What To Know About Sex Offenders & Community Notification
Everything you should know about a tough topic.
If you grew up in the ‘80’s, you probably heard a lot about “stranger danger.” Now, as a parent yourself, you may find yourself caught in between the desire to be a a free-range parent and making parenting decisions that stem from anxiety. It can be hard to get the balance right, and our isolated modern world, where many of us don’t know our neighbors, can only add to the anxiety. What if the neighbor across the street is an abusive person or has been convicted of a sexual offense? And what exactly are the rules — do sex offenders have to notify their neighbors?
The answer is slightly complicated, and there is state-by-state variation, but the basics are this: No matter what state you live in, no one is likely to come to your door and notify you that they’ve been convicted of a sexual offense. However, that information is public. There are also better and more productive ways to keep your kids safe than looking up everyone in your zip code who has been convicted of a sexual offense.
Community notification laws for sex offenders
If you’re highly sensitive to stories about children experiencing harm, you may want to skip to the next section. Megan’s Law, the federal law that required that information about certain sexual offenses be made available to the public, is named for Megan Kanka, a 7-year-old who was abducted and killed by a neighbor who had previously been convicted of a sex offense against a child in 1994. The thinking behind the law was that if parents are aware of potentially dangerous people in the neighborhood, they’ll better be able to protect their children. Megan’s Law was signed into law by President Clinton in 1996 and both it and some subsequent laws — including the Adam Walsh Child Protection and Safety Act of 2006 — govern the requirements for community notification on a federal level. While “community notification” might have meant flyers in mailboxes in the pre-internet days, it now mostly means that the offender’s picture, address (or in some states, their approximate location), and the statute under which they were convicted is available online.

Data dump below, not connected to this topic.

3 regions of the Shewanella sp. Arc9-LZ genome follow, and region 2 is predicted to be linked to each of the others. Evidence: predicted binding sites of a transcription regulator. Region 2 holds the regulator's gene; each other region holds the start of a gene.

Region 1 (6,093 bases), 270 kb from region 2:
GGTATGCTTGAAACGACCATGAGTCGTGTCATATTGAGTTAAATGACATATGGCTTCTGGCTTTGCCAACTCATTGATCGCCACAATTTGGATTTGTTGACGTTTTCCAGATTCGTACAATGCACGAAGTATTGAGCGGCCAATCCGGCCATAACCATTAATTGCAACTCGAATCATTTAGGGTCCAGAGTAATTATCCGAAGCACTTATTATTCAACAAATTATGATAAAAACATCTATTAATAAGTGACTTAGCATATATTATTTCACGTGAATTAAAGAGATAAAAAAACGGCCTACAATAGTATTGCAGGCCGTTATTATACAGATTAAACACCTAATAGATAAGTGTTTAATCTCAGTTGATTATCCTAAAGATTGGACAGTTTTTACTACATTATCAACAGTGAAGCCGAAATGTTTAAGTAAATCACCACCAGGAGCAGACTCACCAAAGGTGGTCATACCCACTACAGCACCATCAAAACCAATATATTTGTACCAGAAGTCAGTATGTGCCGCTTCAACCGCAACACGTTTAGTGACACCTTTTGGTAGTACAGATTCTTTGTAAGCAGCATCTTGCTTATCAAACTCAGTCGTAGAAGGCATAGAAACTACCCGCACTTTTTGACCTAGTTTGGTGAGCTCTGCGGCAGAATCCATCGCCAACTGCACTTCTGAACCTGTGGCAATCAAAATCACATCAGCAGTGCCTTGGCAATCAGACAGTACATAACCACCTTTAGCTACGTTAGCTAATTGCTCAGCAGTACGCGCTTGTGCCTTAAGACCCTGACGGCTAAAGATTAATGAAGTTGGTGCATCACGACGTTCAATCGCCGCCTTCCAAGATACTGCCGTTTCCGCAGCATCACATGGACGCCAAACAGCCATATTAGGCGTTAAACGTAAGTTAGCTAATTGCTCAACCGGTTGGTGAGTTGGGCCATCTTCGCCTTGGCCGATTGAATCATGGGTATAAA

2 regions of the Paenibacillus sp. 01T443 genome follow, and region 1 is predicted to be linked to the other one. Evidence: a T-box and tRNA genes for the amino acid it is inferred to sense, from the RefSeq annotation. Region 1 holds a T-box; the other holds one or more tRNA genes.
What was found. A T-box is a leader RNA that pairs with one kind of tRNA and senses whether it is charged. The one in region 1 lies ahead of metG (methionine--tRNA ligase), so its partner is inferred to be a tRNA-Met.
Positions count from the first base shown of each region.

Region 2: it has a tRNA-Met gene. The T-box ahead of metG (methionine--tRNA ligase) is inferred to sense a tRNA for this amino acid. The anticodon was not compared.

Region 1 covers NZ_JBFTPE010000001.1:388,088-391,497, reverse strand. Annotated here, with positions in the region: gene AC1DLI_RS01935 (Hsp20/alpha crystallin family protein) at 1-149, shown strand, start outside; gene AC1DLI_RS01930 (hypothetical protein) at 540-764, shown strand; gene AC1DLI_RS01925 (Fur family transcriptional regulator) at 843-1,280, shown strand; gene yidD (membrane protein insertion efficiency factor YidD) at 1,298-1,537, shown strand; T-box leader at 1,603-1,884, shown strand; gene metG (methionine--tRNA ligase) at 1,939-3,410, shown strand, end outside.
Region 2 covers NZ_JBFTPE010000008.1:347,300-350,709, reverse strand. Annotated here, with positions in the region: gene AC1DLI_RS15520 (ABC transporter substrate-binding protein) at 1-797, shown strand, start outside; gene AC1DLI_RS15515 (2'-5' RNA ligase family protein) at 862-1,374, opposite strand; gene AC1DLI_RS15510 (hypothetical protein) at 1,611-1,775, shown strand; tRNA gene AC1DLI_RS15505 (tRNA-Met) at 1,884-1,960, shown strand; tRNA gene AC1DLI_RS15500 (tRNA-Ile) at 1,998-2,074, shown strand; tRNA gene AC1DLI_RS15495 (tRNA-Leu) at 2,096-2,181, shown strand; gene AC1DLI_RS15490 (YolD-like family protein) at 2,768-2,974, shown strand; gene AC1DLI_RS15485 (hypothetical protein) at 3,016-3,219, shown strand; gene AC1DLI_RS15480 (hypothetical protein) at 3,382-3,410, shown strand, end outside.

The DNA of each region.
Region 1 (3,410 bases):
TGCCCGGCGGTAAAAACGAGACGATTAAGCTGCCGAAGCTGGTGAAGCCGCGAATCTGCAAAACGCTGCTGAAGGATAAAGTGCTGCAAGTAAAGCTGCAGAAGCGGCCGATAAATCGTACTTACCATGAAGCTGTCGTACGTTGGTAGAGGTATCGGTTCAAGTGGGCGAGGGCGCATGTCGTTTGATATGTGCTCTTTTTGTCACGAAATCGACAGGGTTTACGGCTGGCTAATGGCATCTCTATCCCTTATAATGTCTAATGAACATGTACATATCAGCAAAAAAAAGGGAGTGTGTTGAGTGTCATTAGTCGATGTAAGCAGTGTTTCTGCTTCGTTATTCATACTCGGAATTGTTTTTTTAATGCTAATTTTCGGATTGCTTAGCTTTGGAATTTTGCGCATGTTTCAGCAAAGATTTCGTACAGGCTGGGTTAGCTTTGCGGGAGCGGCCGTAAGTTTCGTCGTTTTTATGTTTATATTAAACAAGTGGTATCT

How are you supposed to be notified if a sex offender lives near you?
The FBI website notes that Megan’s Law gives states “broad discretion to determine to whom notification should be made about offenders, under what circumstances, and about which offenders.” In certain states, the National Sex Offender Registry Website, run by the Department of Justice, allows you to input your address and see how many sex offenders are near you. There are ten states, however, where you can’t find location-based data on the federal website:
- New York
- New Hampshire
- West Virginia
These states, however, still maintain a searchable database via each state government’s website. So every state does have a way to access information about sex offenders in the neighborhood, it just differs from state-to-state whether you can find out if a sex offender lives near you on a federal website or though a state one.